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One afternoon in October, Mathieu Dubé, a Hubert-Maisonneuve physical education teacher, and his students were on their way to the park, when a student ran up to let him know that a young girl in his group had collapsed near the school. Immediately, Mathieu rushed towards the young girl. “She wasn’t breathing and the colour of her skin had already changed,” he recalls.

Quickly, Mathieu called 911 and asked a few of his students to go get help and to look for a defibrillator. With the help of the educational supervisor, Sylvie Brunet, Mathieu started the CPR.

It's important to have as many people as possible trained, especially because it's so simple to learn.

“I did the compressions and Mathieu did the breathing, then I took over the breathing while Mathieu did the compressions,” Sylvie recounts.
With the instructions of the school’s Automated External Defibrillator (AED), the duo delivered a shock before the arrival of the first respondents. “Sylvie and I continued with the compressions while the paramedics installed their own defibrillator,” says Mathieu. Upon the second shock administered by the defibrillator, the student’s heart started beating again. She was then transported to the hospital by the paramedics.

After a weekend of worrying, Sylvie and Mathieu were relieved to hear that the young girl was alive thanks to their help. The student has since returned to school and is doing well. “I now get a hug from her every week,” says Sylvie.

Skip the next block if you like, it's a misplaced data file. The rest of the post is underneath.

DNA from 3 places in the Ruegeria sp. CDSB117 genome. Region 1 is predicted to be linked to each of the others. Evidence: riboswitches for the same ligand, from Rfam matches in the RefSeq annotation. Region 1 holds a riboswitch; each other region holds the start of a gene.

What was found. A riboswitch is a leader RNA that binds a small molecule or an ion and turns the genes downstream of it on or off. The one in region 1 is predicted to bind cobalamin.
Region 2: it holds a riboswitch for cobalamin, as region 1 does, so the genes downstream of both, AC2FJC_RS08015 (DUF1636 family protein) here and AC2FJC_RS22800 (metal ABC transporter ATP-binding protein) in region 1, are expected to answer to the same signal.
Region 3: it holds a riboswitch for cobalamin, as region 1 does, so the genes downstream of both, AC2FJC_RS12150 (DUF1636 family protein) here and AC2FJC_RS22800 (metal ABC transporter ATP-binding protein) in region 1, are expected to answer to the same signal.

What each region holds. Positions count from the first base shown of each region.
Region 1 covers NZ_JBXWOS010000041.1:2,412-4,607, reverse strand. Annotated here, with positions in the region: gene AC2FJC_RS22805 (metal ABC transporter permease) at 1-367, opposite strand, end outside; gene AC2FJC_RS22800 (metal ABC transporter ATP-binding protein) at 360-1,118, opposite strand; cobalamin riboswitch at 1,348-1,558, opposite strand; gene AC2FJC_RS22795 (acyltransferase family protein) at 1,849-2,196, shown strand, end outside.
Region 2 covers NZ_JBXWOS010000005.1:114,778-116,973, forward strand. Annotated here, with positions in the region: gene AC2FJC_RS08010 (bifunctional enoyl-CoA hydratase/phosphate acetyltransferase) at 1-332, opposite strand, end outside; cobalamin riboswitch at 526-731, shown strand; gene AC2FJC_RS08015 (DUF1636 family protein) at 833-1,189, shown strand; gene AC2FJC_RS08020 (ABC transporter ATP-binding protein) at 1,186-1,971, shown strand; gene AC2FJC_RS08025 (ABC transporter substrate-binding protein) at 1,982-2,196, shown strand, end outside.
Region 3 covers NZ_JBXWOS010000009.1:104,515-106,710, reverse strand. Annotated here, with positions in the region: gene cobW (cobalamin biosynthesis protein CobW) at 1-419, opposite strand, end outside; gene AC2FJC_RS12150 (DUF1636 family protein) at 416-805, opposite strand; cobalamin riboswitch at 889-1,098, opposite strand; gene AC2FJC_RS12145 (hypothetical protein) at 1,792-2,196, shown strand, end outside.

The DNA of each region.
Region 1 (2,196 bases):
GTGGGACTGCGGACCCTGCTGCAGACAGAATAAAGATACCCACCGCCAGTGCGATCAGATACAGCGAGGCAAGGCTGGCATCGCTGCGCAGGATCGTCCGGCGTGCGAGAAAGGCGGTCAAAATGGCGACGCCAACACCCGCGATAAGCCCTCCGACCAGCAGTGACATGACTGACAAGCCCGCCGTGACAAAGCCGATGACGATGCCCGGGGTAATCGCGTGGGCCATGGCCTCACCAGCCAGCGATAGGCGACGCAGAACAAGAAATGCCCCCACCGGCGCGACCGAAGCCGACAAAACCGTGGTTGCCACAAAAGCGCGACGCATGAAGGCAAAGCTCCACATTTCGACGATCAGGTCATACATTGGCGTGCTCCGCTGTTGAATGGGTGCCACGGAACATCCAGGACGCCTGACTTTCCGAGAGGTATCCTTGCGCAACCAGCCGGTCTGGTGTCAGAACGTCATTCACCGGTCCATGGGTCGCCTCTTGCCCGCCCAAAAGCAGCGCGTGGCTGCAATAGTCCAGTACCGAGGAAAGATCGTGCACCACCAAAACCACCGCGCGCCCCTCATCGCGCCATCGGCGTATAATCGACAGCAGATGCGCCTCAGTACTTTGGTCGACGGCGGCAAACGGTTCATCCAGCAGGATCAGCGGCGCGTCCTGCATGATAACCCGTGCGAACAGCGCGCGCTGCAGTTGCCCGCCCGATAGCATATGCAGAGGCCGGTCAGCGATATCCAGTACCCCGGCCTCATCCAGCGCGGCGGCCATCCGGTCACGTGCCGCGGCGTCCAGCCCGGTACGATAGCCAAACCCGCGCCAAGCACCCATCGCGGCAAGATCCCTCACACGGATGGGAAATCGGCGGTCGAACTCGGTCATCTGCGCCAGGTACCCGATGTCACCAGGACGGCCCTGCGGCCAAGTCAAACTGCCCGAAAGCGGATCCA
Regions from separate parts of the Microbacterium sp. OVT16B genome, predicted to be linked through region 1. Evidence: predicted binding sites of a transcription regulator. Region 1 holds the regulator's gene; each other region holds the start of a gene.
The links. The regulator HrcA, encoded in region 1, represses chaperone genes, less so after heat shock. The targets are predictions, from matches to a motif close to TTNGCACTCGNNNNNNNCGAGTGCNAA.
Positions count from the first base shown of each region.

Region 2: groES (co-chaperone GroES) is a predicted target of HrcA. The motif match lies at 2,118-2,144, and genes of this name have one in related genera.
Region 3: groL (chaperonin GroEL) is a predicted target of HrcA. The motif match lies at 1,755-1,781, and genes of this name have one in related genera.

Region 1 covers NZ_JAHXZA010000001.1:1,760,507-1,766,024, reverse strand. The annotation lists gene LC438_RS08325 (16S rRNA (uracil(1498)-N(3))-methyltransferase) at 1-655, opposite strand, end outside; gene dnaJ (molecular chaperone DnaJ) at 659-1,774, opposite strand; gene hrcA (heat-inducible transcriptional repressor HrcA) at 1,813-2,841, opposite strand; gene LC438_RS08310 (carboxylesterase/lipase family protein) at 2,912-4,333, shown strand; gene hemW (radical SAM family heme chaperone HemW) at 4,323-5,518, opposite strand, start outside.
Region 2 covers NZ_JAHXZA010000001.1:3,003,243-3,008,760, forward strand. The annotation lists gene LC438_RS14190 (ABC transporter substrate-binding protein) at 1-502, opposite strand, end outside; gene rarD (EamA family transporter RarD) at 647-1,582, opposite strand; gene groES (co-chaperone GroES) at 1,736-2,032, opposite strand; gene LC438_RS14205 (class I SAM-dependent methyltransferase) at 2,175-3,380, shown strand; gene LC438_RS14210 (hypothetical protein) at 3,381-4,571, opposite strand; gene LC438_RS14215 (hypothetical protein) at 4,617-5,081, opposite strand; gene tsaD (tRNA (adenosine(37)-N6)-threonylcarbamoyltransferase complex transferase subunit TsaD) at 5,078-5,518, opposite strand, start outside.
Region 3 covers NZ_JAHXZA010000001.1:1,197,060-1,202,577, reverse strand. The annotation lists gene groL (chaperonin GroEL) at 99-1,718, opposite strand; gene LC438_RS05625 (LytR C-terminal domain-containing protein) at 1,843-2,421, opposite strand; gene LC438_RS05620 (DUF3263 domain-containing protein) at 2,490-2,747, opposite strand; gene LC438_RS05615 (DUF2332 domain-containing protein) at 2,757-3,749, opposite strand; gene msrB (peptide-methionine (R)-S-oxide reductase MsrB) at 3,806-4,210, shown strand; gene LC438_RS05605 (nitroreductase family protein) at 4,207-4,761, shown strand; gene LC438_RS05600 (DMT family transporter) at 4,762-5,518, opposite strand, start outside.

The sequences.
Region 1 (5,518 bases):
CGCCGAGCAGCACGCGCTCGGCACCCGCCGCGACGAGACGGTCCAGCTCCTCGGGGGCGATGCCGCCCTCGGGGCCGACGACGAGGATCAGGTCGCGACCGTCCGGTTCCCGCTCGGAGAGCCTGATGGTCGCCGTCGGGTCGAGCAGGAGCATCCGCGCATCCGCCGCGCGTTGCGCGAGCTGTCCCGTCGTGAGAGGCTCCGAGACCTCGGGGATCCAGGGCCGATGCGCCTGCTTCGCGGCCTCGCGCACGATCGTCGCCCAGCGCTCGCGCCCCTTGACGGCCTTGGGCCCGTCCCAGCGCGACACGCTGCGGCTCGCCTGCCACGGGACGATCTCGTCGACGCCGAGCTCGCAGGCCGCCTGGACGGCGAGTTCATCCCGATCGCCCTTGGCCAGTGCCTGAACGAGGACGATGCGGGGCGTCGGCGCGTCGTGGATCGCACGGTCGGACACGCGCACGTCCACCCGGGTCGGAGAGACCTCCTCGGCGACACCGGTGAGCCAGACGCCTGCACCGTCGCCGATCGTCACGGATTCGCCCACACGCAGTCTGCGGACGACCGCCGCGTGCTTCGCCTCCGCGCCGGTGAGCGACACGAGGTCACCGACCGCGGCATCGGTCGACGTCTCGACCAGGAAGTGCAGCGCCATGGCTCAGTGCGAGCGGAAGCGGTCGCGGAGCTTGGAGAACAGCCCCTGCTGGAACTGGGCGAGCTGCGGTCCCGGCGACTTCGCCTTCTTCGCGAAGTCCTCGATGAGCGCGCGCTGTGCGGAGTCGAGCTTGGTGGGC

Mathieu was trained in CPR by ACT’s instructor-trainer Benoît Lorrain. “The ability to react quickly during an emergency is our civic duty. The more people are trained in CPR, the safer we all are,” says Benoît.

“The ACT Foundation enabled me to get involved again; it made me realize the value of CPR in the school environment,” shares Mathieu. “It’s important to have as many people trained as possible, especially because the skill is so simple to learn,” he adds.

The Advanced Coronary Treatment (ACT) Foundation is an award-winning, national charitable organization dedicated to establishing CPR and AED training programs in high schools across Canada. ACT raises funds to donate mannequins and teacher training to schools, and guides schools in program set-up and long-term sustainability. Over 3.2 million youth have been trained in CPR by their teachers through this lifesaving program to date.